Samsung gets $6.4B in preliminary CHIPS Act award, joins other chip giants

Samsung won a preliminary award of $6.4 billion in direct funding under the CHIPS and Science Act for a leading-edge facility in Taylor, Texas, and expansion of its Austin fab.

The company’s proposals will undergo more thorough review before a final award is made.  Samsung will also seek a 25% investment tax credit for its projects, expected to cost $40 billion.

Samsung joins Intel and TSMC in winning multi-billion preliminary awards under the CHIPS Act, administered by the US Commerce Department and NIST. The act was signed into law by President Biden in 2022, and has also granted preliminary awards to GlobalFoundries, Microchip Technology and BAE Systems. The entire fund has $39 billion for such work.

The Semiconductor Industry Association celebrated the award to Samsung as a means of helping bring more semiconductor production, innovation and jobs to US shores.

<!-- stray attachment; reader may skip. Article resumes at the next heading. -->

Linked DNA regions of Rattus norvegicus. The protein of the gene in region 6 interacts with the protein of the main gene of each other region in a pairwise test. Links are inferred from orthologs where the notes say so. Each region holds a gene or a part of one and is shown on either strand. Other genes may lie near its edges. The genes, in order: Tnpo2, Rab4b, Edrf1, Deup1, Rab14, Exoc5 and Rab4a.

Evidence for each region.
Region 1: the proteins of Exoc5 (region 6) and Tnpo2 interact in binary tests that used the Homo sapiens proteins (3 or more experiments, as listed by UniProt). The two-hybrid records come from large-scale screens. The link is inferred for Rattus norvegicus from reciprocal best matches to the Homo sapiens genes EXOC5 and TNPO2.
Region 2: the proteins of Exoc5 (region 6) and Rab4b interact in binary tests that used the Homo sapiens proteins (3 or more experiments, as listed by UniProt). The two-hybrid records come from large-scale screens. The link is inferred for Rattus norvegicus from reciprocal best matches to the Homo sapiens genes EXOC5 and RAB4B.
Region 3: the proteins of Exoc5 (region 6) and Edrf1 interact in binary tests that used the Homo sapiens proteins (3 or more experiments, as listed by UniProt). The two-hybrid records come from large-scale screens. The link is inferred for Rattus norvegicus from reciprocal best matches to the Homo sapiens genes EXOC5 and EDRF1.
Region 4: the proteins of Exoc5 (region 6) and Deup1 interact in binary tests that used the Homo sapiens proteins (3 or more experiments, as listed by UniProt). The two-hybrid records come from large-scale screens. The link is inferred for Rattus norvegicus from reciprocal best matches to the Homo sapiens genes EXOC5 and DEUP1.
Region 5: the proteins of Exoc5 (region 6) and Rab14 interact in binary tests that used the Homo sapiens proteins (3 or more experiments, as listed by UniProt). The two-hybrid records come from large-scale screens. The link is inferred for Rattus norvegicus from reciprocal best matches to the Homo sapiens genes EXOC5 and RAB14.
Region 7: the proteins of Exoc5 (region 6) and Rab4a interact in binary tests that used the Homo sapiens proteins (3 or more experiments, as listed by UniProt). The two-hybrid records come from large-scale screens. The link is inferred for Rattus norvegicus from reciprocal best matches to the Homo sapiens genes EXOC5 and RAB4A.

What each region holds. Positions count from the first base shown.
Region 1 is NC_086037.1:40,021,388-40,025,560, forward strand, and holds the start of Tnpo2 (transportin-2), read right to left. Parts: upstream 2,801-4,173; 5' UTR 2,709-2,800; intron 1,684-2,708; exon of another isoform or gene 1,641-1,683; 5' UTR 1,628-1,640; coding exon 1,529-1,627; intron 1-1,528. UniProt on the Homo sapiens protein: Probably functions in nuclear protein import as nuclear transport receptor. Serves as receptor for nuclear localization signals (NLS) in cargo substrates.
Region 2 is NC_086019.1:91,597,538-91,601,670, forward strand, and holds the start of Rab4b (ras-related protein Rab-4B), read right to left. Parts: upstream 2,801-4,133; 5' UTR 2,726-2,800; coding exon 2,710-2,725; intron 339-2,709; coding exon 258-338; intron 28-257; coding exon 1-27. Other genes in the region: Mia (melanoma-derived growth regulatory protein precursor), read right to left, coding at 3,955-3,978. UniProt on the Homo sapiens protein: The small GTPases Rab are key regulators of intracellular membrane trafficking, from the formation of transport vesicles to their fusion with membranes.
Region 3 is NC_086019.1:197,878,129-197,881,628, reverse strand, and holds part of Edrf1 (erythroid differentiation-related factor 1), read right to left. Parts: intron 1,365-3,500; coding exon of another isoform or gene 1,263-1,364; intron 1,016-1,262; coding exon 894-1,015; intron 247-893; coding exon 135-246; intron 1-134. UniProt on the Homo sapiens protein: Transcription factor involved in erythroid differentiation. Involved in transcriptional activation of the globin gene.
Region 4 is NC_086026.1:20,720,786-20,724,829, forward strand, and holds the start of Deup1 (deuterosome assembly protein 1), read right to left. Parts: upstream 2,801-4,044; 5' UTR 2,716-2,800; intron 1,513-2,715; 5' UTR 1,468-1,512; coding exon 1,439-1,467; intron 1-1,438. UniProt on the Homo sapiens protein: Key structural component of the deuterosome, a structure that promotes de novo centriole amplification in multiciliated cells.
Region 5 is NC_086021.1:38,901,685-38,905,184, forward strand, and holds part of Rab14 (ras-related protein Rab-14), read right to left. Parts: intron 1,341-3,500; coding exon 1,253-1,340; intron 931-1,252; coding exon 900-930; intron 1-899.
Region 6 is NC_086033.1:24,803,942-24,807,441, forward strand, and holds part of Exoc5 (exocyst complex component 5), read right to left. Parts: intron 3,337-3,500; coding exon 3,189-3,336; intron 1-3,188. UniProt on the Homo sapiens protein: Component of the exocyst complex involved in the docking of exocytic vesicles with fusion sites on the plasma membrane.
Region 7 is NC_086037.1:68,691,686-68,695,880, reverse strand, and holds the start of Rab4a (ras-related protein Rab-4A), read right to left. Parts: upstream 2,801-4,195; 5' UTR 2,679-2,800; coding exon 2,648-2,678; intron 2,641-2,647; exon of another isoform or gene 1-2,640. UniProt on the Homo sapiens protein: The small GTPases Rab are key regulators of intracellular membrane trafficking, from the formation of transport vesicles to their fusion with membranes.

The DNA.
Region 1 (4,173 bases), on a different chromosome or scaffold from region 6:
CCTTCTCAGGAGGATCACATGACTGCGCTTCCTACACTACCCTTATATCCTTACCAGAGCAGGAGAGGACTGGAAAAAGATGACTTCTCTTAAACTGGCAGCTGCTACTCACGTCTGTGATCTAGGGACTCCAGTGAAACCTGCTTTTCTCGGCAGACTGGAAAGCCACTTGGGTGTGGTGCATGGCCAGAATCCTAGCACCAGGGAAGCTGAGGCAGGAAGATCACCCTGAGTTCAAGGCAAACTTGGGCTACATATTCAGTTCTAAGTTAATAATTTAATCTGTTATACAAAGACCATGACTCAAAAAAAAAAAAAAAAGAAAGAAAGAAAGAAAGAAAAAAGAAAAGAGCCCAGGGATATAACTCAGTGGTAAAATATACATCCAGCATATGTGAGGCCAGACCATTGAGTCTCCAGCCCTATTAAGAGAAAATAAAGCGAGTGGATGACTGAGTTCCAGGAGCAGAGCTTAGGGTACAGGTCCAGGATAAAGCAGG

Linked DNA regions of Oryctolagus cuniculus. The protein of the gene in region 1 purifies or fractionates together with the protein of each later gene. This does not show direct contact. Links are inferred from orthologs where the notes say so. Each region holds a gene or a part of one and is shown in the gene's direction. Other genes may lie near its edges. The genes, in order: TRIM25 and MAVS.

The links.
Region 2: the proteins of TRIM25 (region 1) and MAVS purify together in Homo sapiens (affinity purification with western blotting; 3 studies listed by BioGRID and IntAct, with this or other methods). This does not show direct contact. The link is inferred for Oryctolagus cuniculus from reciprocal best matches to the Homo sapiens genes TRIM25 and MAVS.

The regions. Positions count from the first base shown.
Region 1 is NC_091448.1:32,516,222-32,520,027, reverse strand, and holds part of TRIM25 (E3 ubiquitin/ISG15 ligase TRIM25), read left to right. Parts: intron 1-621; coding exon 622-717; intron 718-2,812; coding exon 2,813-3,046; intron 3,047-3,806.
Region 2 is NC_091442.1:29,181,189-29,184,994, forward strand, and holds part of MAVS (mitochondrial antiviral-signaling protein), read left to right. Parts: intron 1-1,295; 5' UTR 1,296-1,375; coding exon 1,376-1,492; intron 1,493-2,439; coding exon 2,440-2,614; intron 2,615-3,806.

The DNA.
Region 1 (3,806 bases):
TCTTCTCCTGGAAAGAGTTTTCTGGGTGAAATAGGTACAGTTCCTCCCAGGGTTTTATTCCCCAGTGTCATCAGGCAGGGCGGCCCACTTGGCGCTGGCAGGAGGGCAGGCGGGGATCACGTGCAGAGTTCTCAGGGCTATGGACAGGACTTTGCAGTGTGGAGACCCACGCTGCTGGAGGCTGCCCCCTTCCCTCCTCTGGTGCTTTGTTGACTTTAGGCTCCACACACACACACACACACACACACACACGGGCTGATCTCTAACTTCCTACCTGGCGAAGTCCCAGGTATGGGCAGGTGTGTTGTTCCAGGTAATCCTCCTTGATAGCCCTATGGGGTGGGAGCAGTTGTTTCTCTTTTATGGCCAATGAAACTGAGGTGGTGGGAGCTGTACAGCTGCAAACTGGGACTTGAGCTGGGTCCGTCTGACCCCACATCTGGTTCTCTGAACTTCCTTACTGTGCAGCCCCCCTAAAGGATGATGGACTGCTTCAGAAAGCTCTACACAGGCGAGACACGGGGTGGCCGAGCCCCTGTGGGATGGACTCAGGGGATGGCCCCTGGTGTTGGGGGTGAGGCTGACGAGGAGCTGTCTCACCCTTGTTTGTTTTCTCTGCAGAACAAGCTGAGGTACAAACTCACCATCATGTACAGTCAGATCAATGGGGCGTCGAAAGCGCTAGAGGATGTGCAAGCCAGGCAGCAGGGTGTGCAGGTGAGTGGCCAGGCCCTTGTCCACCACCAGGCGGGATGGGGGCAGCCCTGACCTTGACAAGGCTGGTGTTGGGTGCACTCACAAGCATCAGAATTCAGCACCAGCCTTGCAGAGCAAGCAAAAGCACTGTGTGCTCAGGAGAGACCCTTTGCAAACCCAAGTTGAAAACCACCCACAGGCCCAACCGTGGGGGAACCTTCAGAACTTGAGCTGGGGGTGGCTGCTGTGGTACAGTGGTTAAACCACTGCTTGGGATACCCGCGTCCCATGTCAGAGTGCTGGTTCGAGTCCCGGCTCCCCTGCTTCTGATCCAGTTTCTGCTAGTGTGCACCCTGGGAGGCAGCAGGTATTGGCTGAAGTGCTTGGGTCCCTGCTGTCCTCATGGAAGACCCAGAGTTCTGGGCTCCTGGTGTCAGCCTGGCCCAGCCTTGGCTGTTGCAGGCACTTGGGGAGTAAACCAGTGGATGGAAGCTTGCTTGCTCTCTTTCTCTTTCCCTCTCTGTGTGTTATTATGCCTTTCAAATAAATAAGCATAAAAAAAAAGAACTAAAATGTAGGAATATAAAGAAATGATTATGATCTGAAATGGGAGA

Samsung’s plan for Taylor, Texas, calls for two leading-edge logic foundry fabs for mass production of 4nm and 2nm process technologies and an R&D fab for work on future nodes. An advanced packaging facility with AI applications for 3D High Bandwidth Memory and 2.5D packaging is also planned. Such work would serve communications, automotive and defense industries.

In Austin, Samsung plans to expand a 30-year-old facility to produce fully depleted silicon-on-insulator (FD-SOI) process technologies for aerospace, defense and automotive. Samsung has commitments to collaborate with the US Department of Defense in this area.

Federal officials said the CHIPS investment in Samsung would bring 17,000 construction jobs and 4,500 manufacturing jobs to central Texas over the next five years.

“We’re not just expanding production facilities; we’re strengthening the local semiconductor ecosystem and position the US as a global semiconductor manufacturing destination,” said Kye Hyun Kyung, CEO of device solutions division at Samsung Electronics, in a statement.

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